The Fed is largely staffed and run by economists.  The economists there have failed to appreciate the diminishing returns of continuing the cheap money IV for the markets.  They have also failed to appreciate the costs of their cheap money policy.  If all they acknowledge is the upside (the return to full employment and moderate growth), and fail to acknowledge the pain they inflict on savers and workers who want to retire, then of course they will continue to inject cheap credit into the markets because they only see the benefits and not the costs.  Economists who don't acknowledge diminishing returns and see only benefits but not costs are bound to get policy wrong. 

The Fed measures its performance by short term metrics--current GDP growth, current unemployment, current inflation.  It doesn't appear to pay much attention, if any, to long term factors.  Long term factors are harder to measure.  But that doesn't mean they aren't important.  By focusing on the short term, and ignoring the long term, the Fed inevitably creates problems.  And we all have to live with the consequences of those problems.

Tuesday, March 1, 2016

Bernie Sanders is the Most Electable Candidate for President

The latest CNN/ORC poll shows that Bernie Sanders is the most electable candidate for President.  He would beat Trump (55% to 43%), Cruz (57% to 40%) and Rubio (53% to 45%).  By contrast, Hillary Clinton would beat Trump (52% to 44%), but would trail Cruz (48% to 49%) and Rubio (47% to 50%).  In other words, Sanders is the candidate most likely to win the Presidency in the general election, should he become the Democratic nominee.  Clinton's well-known negatives continue to dog her.

Clinton is supposed to be more electable than Sanders, but the latest poll negates that notion.  While Clinton has numerous advantages that give her the lead in the primaries for the Democratic nomination, she appears more likely to lead the party to defeat in the fall.  Sanders faces a difficult, uphill path in the primaries.  But if he succeeds in getting the nomination, he may well be the next President of the United States.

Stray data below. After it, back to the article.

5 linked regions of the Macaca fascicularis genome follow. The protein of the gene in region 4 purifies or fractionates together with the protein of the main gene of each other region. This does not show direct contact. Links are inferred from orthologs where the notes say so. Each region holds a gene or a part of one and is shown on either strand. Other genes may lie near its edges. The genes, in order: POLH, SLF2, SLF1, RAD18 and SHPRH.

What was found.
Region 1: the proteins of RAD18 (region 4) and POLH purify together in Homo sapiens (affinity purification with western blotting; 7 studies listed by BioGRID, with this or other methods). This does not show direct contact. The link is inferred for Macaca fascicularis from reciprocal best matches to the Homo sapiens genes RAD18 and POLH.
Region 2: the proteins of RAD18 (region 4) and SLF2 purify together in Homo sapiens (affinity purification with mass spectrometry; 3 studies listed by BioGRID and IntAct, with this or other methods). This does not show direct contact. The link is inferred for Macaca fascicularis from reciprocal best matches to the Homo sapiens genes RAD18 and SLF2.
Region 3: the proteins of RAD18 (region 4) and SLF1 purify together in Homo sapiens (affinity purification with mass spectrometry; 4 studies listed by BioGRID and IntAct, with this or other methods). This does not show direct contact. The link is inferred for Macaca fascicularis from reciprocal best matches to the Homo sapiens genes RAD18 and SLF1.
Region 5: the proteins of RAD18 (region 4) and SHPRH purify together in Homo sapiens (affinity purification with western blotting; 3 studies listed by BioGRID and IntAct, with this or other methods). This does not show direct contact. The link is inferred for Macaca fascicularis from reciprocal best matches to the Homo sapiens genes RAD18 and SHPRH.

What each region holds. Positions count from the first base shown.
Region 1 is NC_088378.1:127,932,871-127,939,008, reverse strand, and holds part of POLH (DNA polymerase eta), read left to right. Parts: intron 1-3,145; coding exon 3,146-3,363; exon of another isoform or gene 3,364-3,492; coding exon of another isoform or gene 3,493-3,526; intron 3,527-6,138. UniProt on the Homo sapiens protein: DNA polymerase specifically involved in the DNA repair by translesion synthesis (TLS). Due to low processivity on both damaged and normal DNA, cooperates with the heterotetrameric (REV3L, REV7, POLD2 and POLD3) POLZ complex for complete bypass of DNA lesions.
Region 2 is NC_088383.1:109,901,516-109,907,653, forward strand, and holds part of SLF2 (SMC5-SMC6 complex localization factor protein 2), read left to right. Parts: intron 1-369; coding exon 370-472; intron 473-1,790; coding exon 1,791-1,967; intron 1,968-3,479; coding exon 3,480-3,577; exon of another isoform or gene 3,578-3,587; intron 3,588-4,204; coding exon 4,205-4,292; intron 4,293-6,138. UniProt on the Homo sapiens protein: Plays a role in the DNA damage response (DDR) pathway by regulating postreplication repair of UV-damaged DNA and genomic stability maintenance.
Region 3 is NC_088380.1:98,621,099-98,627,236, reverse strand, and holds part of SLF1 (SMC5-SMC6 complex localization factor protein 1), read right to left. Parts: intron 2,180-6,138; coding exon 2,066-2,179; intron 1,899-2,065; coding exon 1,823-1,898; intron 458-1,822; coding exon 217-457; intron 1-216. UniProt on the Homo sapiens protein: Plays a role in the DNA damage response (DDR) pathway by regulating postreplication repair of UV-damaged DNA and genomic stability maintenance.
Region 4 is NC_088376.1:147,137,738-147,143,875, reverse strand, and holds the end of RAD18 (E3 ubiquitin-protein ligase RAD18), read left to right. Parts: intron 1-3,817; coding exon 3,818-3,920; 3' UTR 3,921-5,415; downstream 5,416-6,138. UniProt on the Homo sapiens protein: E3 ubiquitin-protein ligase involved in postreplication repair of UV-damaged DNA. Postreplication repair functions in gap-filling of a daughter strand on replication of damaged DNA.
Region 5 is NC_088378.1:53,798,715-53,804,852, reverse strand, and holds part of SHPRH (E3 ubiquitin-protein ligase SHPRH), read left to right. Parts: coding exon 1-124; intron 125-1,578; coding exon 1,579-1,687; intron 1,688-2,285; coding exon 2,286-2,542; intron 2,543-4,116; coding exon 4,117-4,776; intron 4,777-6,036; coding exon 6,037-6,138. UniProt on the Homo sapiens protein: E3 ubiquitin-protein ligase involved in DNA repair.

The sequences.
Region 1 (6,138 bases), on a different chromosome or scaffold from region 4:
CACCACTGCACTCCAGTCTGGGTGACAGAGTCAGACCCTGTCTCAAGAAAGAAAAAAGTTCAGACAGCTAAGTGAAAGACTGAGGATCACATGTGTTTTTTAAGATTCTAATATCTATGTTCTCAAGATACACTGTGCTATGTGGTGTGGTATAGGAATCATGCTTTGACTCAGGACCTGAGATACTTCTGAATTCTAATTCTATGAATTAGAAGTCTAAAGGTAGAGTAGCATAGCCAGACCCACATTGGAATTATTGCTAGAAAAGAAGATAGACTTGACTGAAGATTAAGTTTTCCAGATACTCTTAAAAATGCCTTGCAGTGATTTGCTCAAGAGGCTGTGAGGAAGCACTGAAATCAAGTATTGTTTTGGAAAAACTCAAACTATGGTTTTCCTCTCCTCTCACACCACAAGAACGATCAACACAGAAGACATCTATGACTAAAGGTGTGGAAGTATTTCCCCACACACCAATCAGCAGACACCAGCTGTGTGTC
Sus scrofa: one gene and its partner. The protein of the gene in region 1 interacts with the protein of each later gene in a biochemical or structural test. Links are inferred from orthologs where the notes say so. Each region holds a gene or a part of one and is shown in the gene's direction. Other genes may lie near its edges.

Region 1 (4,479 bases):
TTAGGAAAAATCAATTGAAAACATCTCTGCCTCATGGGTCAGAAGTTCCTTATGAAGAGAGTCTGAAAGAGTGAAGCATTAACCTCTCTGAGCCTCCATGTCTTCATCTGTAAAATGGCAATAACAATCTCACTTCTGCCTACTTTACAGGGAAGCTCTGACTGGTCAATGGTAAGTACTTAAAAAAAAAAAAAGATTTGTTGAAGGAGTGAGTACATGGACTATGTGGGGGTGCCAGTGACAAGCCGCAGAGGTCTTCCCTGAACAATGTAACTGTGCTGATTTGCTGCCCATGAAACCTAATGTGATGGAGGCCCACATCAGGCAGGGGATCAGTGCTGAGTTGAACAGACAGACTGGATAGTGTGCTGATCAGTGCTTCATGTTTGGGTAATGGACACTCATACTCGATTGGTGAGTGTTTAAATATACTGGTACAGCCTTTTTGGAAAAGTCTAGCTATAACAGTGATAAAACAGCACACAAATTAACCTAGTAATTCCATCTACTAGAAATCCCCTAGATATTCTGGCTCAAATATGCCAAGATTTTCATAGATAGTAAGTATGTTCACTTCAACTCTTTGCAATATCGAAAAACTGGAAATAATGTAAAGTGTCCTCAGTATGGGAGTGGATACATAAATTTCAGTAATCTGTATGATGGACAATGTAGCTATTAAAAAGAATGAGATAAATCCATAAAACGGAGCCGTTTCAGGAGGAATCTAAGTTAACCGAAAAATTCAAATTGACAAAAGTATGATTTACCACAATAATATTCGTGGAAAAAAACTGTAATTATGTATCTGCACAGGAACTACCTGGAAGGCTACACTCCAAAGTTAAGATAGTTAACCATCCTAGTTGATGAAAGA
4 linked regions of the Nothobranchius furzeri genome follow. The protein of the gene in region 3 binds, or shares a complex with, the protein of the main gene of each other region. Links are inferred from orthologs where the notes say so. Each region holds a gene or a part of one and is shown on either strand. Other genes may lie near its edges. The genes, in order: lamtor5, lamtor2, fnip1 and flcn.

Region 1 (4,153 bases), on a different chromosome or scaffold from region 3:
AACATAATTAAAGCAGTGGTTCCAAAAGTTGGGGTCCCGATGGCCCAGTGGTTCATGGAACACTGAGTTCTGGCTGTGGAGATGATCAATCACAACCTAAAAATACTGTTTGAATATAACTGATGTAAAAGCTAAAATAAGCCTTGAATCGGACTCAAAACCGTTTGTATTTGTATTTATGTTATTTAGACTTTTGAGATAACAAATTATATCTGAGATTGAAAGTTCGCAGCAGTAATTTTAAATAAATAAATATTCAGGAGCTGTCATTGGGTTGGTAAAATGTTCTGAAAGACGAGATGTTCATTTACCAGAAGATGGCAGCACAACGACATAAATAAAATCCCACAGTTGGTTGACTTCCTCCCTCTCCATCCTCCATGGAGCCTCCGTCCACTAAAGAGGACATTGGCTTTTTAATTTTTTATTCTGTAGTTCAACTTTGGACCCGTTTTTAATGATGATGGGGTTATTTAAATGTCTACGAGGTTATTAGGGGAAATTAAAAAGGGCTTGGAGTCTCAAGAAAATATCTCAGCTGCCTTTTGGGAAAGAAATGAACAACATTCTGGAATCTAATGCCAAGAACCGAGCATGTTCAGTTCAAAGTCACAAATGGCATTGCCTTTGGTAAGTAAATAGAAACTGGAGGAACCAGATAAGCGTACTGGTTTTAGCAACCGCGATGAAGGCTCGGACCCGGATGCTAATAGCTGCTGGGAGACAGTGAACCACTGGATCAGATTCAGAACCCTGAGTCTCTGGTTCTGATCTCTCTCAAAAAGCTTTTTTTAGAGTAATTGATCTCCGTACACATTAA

So if you're voting Democratic, and want to increase the chances for a Democratic President for the next four years, choose Bernie Sanders.  You can find the new CNN/ORC poll here:

Saturday, February 27, 2016

Hillary's Obama Gambit

Hillary Clinton has embraced Barack Obama's policies and legacy, and has promised to continue them if she is elected President.  This has helped her draw the support of African-American voters, who she desperately needs to counteract Bernie Sanders' appeal to the young and the independent.  It's helping her now, in South Carolina and other Southern states.  But she will pay a price if she becomes the Democratic nominee.

The key to the general election will be the ability to attract the support of independents.  The Republican and Democratic nominees, whoever they may be this year, will have the support of the conservative right and liberal left, respectively.  The winning candidate will be the one to whom independents flock.  Independents, to be sure, aren't always the same as moderates or middle of the road voters.  They are often beyond classification, very conservative on some issues while simultaneously very liberal on others.  But if you try to paint them as libertarians, they will turn out to be staunch supporters of big government safety net programs like Social Security and Medicare.  These are the disaffected drawn to Donald Trump and Bernie Sanders.  They often don't like Barack Obama or Hillary Clinton.  And they are likely to dislike Clinton even more for embracing Obama's legacy.  By positioning herself as Barack Obama's ideological successor, Clinton makes herself less attractive as a candidate to a large group of voters who are likely to be crucial to victory. 

Barack Obama had an almost unique ability to draw the support of traditional Democratic constituencies and independents.  Hillary Clinton doesn't have that ability.  By promising to take up Obama's mantle, she has made herself into a target which, in the general election, the vast right wing conspiracy will bombard with Super PAC funded ads highlighting her sworn fealty Obama.  Many of the Obama haters will turn against her, and vote for the other candidate.  Traditional Democratic constituencies may not be enough to elect her.  She's gained a short term advantage, but a long term problem.

Tuesday, February 9, 2016

Afraid of Another Financial Crisis? Watch the Banks

Financial crises like we had in 2008 before the Great Recession, and earlier in the 1930's before the Great Depression, are the triggers for big, long lasting economic downturns that require painfully long times from which to recover.  They differ from ordinary economic recessions (i.e., two quarters of negative economic growth), which generally don't last more than a couple of years and are usually followed by good levels of growth.  Financial crises are caused by liquidity shortages in the financial system.  When major banks and other financial institutions cannot obtain ready access to loans, especially short term loans, the financial system can teeter, and in worst case scenarios, collapse.